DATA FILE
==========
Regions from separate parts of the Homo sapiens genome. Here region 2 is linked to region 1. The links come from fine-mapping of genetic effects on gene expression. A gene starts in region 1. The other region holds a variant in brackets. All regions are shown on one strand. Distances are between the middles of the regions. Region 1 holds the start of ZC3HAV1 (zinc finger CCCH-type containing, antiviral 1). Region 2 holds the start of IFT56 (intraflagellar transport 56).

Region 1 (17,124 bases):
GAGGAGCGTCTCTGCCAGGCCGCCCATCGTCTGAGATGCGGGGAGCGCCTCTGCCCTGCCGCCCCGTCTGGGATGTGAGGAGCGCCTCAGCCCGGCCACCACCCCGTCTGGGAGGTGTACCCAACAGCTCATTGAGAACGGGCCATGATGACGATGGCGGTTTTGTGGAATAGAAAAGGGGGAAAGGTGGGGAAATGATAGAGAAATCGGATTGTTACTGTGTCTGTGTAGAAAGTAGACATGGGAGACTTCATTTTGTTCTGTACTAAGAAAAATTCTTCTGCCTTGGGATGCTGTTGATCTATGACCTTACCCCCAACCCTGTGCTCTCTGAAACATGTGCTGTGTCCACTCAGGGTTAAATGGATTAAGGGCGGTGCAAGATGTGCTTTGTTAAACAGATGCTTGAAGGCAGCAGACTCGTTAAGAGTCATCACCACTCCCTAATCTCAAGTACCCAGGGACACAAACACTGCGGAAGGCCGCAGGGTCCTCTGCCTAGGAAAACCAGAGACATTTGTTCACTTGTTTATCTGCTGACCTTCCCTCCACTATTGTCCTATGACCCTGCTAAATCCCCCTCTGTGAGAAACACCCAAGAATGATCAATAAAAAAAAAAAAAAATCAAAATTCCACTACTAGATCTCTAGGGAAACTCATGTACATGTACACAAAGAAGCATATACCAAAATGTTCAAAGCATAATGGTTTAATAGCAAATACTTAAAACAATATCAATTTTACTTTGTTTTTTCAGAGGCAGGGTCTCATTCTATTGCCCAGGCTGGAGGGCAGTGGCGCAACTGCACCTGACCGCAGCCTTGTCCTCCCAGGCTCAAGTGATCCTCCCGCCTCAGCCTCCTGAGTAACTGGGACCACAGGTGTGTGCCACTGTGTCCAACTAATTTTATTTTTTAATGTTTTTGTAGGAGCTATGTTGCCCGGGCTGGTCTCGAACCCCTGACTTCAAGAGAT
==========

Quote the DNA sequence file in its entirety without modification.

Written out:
Regions from separate parts of the Homo sapiens genome. Here region 2 is linked to region 1. The links come from fine-mapping of genetic effects on gene expression. A gene starts in region 1. The other region holds a variant in brackets. All regions are shown on one strand. Distances are between the middles of the regions. Region 1 holds the start of ZC3HAV1 (zinc finger CCCH-type containing, antiviral 1). Region 2 holds the start of IFT56 (intraflagellar transport 56).

Region 1 (17,124 bases):
GAGGAGCGTCTCTGCCAGGCCGCCCATCGTCTGAGATGCGGGGAGCGCCTCTGCCCTGCCGCCCCGTCTGGGATGTGAGGAGCGCCTCAGCCCGGCCACCACCCCGTCTGGGAGGTGTACCCAACAGCTCATTGAGAACGGGCCATGATGACGATGGCGGTTTTGTGGAATAGAAAAGGGGGAAAGGTGGGGAAATGATAGAGAAATCGGATTGTTACTGTGTCTGTGTAGAAAGTAGACATGGGAGACTTCATTTTGTTCTGTACTAAGAAAAATTCTTCTGCCTTGGGATGCTGTTGATCTATGACCTTACCCCCAACCCTGTGCTCTCTGAAACATGTGCTGTGTCCACTCAGGGTTAAATGGATTAAGGGCGGTGCAAGATGTGCTTTGTTAAACAGATGCTTGAAGGCAGCAGACTCGTTAAGAGTCATCACCACTCCCTAATCTCAAGTACCCAGGGACACAAACACTGCGGAAGGCCGCAGGGTCCTCTGCCTAGGAAAACCAGAGACATTTGTTCACTTGTTTATCTGCTGACCTTCCCTCCACTATTGTCCTATGACCCTGCTAAATCCCCCTCTGTGAGAAACACCCAAGAATGATCAATAAAAAAAAAAAAAAATCAAAATTCCACTACTAGATCTCTAGGGAAACTCATGTACATGTACACAAAGAAGCATATACCAAAATGTTCAAAGCATAATGGTTTAATAGCAAATACTTAAAACAATATCAATTTTACTTTGTTTTTTCAGAGGCAGGGTCTCATTCTATTGCCCAGGCTGGAGGGCAGTGGCGCAACTGCACCTGACCGCAGCCTTGTCCTCCCAGGCTCAAGTGATCCTCCCGCCTCAGCCTCCTGAGTAACTGGGACCACAGGTGTGTGCCACTGTGTCCAACTAATTTTATTTTTTAATGTTTTTGTAGGAGCTATGTTGCCCGGGCTGGTCTCGAACCCCTGACTTCAAGAGAT